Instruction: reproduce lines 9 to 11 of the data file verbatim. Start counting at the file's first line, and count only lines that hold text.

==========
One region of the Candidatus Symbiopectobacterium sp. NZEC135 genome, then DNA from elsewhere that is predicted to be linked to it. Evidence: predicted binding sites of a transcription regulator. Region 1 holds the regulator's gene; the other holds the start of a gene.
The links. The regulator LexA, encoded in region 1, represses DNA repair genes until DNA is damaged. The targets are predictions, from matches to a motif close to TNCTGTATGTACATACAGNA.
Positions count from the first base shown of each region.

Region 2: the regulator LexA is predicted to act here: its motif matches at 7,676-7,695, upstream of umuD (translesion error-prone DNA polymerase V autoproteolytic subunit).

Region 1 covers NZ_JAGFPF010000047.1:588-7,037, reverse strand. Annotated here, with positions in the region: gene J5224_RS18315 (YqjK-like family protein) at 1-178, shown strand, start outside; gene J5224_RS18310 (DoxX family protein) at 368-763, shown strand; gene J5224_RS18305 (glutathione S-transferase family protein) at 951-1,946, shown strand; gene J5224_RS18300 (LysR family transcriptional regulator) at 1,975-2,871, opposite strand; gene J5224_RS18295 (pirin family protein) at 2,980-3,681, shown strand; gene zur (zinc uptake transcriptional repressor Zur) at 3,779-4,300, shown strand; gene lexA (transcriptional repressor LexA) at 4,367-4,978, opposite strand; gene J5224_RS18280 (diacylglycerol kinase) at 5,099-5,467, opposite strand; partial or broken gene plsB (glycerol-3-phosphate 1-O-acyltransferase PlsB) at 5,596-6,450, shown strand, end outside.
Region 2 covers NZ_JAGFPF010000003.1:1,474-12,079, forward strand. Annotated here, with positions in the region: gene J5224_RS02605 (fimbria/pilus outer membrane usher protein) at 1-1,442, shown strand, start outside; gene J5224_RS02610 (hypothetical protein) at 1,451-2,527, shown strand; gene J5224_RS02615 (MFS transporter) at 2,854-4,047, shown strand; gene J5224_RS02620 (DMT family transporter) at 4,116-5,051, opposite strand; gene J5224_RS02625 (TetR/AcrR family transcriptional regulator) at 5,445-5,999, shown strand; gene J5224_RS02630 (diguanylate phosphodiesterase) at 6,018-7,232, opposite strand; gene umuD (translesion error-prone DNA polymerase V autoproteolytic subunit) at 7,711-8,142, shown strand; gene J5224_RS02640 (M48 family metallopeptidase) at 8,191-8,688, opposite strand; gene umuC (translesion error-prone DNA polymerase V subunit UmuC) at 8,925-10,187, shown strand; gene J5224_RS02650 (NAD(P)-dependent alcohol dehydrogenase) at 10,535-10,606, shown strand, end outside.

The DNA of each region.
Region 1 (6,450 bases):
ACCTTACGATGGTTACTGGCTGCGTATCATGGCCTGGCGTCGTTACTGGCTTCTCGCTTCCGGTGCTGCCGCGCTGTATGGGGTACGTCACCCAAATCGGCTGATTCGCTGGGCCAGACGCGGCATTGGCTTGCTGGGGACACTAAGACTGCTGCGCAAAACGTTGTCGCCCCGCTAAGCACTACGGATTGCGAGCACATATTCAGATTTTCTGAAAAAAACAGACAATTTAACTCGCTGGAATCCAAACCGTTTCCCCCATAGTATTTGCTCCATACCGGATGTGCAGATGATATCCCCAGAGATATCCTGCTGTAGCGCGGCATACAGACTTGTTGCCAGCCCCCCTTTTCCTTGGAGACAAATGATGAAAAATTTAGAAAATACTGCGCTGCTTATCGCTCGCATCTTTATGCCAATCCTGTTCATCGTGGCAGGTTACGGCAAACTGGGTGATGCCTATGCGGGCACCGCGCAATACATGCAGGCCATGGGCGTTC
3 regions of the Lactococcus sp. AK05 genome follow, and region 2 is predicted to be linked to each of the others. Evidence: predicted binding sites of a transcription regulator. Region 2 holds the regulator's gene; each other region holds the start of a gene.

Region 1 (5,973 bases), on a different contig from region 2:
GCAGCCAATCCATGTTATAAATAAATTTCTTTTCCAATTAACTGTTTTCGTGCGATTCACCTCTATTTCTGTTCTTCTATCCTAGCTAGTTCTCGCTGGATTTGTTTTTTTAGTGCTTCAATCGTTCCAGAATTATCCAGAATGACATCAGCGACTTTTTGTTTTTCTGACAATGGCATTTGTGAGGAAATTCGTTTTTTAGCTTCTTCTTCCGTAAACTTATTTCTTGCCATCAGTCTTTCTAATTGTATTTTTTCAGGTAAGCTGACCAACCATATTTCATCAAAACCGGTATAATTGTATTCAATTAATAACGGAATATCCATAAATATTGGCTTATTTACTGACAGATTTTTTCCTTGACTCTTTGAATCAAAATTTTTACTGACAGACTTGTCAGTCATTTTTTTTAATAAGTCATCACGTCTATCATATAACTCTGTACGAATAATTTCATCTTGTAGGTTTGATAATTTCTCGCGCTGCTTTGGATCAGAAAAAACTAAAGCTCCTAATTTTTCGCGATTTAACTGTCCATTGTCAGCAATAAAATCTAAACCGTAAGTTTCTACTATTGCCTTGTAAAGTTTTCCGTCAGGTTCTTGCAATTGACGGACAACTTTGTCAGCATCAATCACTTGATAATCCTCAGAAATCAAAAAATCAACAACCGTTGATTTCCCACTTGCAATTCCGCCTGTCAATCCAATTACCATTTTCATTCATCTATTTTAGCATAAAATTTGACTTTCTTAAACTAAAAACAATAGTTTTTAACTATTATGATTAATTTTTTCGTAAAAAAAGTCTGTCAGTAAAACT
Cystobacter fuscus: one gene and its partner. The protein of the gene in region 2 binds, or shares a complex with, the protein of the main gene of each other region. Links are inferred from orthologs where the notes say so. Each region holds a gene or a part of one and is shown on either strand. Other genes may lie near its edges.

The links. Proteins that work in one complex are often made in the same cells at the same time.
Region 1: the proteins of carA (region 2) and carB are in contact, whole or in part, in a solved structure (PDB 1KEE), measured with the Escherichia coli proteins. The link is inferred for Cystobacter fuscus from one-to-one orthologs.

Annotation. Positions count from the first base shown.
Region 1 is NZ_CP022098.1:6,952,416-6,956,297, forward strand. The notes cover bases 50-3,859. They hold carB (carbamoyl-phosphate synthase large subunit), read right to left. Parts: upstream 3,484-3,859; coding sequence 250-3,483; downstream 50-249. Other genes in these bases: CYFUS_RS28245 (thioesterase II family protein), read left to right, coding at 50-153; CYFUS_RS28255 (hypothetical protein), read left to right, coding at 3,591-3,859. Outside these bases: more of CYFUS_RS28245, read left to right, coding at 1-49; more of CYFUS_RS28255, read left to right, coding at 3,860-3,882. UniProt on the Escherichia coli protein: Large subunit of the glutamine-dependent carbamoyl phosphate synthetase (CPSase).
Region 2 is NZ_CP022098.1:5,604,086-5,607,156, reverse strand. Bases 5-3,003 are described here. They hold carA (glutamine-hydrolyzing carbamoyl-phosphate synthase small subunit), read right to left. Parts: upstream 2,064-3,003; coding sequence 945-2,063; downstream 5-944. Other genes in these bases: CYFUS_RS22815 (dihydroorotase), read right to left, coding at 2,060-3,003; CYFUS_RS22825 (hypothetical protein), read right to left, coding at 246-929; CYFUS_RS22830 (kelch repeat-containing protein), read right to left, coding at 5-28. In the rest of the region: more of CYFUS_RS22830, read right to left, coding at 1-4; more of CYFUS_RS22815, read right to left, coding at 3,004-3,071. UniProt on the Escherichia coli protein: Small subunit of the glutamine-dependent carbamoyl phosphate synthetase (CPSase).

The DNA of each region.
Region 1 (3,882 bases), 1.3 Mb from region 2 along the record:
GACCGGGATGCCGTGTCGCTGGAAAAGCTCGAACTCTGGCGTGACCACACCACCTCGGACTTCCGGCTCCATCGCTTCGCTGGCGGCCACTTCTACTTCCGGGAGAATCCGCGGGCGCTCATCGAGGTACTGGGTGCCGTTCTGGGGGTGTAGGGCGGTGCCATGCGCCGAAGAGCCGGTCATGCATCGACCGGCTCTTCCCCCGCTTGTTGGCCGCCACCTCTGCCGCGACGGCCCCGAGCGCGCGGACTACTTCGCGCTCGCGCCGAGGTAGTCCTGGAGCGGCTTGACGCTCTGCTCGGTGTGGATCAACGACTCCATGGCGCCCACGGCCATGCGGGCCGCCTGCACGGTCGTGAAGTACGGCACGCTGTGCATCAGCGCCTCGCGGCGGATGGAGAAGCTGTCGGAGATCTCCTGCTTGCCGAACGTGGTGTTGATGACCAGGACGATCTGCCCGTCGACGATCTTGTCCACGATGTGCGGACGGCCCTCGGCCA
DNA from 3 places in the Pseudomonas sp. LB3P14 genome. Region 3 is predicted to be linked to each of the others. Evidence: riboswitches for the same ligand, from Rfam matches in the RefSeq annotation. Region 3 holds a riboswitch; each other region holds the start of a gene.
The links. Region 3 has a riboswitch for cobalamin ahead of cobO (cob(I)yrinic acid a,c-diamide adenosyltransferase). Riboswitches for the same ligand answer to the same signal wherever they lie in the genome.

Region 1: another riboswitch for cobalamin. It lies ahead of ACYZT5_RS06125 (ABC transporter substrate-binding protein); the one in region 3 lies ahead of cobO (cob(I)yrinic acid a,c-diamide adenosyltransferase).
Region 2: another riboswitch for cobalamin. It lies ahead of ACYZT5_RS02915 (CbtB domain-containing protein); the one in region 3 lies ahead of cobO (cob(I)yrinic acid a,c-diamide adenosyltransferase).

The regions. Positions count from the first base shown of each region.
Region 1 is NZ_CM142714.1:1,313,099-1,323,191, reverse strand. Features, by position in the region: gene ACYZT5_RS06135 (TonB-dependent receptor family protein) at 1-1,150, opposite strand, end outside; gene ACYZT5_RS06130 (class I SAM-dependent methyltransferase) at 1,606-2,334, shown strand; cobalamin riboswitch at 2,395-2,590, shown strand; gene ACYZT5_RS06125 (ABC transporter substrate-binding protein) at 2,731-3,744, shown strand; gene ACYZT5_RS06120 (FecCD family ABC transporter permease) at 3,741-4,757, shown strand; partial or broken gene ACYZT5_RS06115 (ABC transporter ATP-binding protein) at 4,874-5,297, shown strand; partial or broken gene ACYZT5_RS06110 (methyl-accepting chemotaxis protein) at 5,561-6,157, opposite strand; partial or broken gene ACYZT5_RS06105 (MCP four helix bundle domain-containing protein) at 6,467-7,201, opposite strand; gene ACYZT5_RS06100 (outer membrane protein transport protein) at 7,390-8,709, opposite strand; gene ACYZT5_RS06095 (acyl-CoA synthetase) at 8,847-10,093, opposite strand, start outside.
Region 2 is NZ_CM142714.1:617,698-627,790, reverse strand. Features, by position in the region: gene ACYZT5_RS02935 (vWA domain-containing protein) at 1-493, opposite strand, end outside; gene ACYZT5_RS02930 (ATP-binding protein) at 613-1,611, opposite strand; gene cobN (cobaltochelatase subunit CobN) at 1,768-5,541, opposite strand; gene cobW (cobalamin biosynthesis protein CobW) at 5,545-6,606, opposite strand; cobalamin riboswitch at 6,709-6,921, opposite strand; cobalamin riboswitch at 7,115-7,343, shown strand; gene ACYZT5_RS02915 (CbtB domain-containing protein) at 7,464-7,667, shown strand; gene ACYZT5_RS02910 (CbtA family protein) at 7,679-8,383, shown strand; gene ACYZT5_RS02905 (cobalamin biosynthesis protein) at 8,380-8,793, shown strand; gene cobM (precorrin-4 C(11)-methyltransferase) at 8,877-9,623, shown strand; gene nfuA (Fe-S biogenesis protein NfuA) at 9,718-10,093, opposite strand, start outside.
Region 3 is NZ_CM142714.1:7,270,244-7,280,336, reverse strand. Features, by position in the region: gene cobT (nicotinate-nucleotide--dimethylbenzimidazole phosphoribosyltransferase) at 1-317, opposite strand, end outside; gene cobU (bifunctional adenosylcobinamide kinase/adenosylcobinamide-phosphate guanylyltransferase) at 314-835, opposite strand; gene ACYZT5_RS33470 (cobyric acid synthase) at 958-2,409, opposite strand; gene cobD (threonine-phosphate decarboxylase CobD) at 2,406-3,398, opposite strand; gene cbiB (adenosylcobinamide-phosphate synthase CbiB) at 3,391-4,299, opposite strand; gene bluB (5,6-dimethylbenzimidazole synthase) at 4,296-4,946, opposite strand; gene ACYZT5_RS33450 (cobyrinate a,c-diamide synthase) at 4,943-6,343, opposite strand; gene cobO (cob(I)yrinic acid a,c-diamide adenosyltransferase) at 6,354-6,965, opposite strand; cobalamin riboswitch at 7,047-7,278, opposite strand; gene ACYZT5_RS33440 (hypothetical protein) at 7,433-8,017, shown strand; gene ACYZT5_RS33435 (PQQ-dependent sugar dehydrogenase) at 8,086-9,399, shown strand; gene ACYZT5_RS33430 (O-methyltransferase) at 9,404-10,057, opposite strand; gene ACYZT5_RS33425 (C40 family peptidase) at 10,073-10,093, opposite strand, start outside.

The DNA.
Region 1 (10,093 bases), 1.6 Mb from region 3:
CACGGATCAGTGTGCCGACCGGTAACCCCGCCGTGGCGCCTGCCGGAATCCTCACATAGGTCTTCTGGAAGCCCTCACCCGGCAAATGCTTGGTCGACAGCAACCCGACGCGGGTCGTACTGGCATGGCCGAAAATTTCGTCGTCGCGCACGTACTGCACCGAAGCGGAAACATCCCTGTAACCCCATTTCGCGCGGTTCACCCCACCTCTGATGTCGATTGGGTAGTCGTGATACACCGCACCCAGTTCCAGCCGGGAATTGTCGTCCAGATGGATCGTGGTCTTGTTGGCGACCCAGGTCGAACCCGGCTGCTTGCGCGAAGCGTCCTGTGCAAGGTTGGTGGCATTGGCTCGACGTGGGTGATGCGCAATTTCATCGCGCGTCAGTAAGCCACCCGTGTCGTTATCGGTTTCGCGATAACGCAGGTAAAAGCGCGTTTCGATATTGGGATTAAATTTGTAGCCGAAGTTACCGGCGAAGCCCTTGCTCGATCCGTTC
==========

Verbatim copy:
ACCTTACGATGGTTACTGGCTGCGTATCATGGCCTGGCGTCGTTACTGGCTTCTCGCTTCCGGTGCTGCCGCGCTGTATGGGGTACGTCACCCAAATCGGCTGATTCGCTGGGCCAGACGCGGCATTGGCTTGCTGGGGACACTAAGACTGCTGCGCAAAACGTTGTCGCCCCGCTAAGCACTACGGATTGCGAGCACATATTCAGATTTTCTGAAAAAAACAGACAATTTAACTCGCTGGAATCCAAACCGTTTCCCCCATAGTATTTGCTCCATACCGGATGTGCAGATGATATCCCCAGAGATATCCTGCTGTAGCGCGGCATACAGACTTGTTGCCAGCCCCCCTTTTCCTTGGAGACAAATGATGAAAAATTTAGAAAATACTGCGCTGCTTATCGCTCGCATCTTTATGCCAATCCTGTTCATCGTGGCAGGTTACGGCAAACTGGGTGATGCCTATGCGGGCACCGCGCAATACATGCAGGCCATGGGCGTTC
3 regions of the Lactococcus sp. AK05 genome follow, and region 2 is predicted to be linked to each of the others. Evidence: predicted binding sites of a transcription regulator. Region 2 holds the regulator's gene; each other region holds the start of a gene.

Region 1 (5,973 bases), on a different contig from region 2: